CLEVELAND - A trending topic on Twitter and the talk of the barber shop, the buzz is about Paul Ryan, Mitt Romney's new running-mate pick.
NewsChannel5 talked to Dan Askew by the West Side Market Saturday, who said, "I don't like Romney, I don't agree with his policies, but you know, from a political perspective, it's a good choice for him."
Republican analyst Lee Weingart said, "From the Republican party, I think the message is: we're different, we're going to really change the way things are done in Washington D.C. Here we go."
Weingart called Paul Ryan a stark contrast to the Democratic Party and President Obama, but as NewsChannel5 stepped into a barber shop right next to Ohio City's West Side Market, the conversation was ... not too many people have heard of the VP pick.
"To be honest, I don't know a lot about him, and now I'm going to have to do a little studying. But I thought maybe somebody more prominent would be ... chosen," said Allstate Hairstyling and Barber College owner, Mike D'Amico.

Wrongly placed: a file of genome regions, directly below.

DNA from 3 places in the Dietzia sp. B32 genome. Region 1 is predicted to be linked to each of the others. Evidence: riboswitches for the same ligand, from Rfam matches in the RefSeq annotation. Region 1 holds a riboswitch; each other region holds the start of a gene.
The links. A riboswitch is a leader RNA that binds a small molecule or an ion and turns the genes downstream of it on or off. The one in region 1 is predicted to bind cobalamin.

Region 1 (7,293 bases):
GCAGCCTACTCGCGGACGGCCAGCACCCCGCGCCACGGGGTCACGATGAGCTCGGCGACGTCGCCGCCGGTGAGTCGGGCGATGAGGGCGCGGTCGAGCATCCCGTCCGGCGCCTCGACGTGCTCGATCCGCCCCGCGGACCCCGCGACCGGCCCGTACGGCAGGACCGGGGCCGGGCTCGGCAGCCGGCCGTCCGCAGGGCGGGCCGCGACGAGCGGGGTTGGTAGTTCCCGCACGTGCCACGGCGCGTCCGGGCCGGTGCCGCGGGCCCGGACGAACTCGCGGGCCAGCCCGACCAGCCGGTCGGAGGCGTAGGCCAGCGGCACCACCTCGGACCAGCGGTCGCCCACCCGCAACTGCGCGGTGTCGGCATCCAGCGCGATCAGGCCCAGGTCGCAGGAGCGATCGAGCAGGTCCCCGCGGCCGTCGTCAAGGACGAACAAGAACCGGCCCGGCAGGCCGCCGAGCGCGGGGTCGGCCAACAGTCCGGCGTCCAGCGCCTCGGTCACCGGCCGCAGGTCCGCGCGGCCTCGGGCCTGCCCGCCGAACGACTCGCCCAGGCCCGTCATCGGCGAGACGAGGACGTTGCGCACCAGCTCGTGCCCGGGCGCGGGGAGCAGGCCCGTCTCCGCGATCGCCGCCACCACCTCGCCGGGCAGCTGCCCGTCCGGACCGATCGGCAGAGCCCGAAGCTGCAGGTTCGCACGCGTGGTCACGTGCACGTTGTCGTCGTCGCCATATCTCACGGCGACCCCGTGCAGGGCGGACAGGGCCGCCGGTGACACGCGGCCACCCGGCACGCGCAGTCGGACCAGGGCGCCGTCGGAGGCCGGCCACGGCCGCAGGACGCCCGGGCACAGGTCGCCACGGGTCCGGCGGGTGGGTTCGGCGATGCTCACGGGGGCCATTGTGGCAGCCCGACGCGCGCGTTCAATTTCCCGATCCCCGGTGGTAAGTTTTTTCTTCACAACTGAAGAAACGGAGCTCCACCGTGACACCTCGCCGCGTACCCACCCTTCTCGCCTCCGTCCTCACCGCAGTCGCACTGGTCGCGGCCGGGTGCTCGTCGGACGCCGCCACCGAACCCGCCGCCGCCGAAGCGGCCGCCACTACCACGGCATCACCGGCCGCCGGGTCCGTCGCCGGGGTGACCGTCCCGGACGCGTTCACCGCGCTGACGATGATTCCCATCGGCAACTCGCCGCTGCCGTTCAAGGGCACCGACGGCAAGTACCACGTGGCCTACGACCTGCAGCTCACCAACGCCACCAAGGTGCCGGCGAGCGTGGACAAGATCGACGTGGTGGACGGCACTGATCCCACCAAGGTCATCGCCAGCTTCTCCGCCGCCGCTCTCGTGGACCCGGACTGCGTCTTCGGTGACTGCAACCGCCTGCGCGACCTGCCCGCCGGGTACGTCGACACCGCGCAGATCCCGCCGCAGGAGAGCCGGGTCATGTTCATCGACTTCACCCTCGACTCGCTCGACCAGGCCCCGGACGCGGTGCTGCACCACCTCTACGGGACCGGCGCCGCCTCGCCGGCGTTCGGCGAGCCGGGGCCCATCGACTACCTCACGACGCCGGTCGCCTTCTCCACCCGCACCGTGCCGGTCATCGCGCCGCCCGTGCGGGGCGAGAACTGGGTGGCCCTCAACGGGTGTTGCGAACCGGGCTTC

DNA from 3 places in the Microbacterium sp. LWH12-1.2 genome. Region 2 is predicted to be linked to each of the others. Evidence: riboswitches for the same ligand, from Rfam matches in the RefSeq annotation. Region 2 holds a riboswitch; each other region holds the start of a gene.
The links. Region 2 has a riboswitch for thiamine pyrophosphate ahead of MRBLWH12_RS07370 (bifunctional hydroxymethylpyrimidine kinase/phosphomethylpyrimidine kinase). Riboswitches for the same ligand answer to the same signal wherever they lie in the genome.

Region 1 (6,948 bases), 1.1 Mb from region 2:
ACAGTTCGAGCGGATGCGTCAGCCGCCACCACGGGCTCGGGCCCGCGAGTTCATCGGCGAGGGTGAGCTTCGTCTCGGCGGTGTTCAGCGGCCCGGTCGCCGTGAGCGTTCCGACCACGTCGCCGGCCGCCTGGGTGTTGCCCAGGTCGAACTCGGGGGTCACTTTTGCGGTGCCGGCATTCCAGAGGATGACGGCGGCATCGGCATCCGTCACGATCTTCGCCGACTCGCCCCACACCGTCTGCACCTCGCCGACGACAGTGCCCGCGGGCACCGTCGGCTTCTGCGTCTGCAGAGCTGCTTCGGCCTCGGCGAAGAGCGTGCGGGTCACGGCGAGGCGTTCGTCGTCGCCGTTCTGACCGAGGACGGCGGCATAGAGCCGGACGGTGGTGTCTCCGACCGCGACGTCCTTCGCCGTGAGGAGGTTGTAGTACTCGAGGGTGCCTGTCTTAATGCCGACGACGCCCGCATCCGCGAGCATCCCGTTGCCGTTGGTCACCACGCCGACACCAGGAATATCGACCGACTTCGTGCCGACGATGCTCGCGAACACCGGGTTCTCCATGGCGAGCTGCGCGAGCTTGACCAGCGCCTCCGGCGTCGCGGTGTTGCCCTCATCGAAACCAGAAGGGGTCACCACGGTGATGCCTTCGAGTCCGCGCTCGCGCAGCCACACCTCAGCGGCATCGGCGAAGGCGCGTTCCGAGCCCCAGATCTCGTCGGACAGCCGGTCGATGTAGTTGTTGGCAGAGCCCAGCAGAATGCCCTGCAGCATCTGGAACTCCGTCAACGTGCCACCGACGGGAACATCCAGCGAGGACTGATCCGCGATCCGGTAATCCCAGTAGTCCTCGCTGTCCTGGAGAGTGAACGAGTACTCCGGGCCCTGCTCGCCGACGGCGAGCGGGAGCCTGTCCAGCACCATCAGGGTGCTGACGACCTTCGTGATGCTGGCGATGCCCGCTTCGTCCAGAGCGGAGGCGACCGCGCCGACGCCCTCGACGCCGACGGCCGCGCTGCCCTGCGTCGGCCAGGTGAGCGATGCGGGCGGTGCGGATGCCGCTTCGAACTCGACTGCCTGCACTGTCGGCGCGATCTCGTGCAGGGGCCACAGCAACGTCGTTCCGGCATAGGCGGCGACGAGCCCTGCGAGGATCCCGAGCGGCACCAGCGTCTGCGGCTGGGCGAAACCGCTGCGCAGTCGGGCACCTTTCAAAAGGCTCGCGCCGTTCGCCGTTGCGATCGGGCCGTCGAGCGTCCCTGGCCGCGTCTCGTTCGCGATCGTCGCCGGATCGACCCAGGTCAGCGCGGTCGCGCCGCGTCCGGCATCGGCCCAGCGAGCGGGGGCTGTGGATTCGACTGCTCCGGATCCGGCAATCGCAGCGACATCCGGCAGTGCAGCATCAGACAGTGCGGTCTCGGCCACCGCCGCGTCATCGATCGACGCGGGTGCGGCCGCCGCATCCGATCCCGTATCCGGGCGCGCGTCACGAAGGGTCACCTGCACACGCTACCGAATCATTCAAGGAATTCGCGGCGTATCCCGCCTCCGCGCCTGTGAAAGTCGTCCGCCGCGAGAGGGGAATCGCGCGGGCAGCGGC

Political analysts and many more thought Ohio's Senator, Rob Portman, was most likely Romney's VP pick, considering Ohio's swing-state status. However, Weingart believes the Republican Party may have another agenda.
" I think what you're seeing here, lastly, is a new strategy to win the presidency without winning the state of Ohio."
Weingart went on to say if Ryan can garner support in closely aligned Wisconsin and Colorado, then the Republican party may have 19-electoral votes, instead of Ohio's 18-electoral votes needed to win. But just looking at the political differences, it seems the conservative Ryan Paul is already making waves.
Bill Williamson, visiting the West Side Market said, "His pick is a young energetic guy. I support it. I'm happy with his pick."
"I'm very pleased by it," said Tom Gary, "it shows a bold move on Governor Romney's part."
Both sides of this political race area already expressing their opinions but the next question is: What will this mean come November?
Baldwin Wallace University professor, Dr. Tom Sutton said their political contrasts will only mobilize people, "We may in-fact see more people turning out to this election than we previously expected. This galvanizes people on both sides. It will be more partisan."
Braylene Adams, already noting the campaign ads against each party added, with Paul Ryan in the mix, " People are going to start paying attention because they know ... bad news sells."
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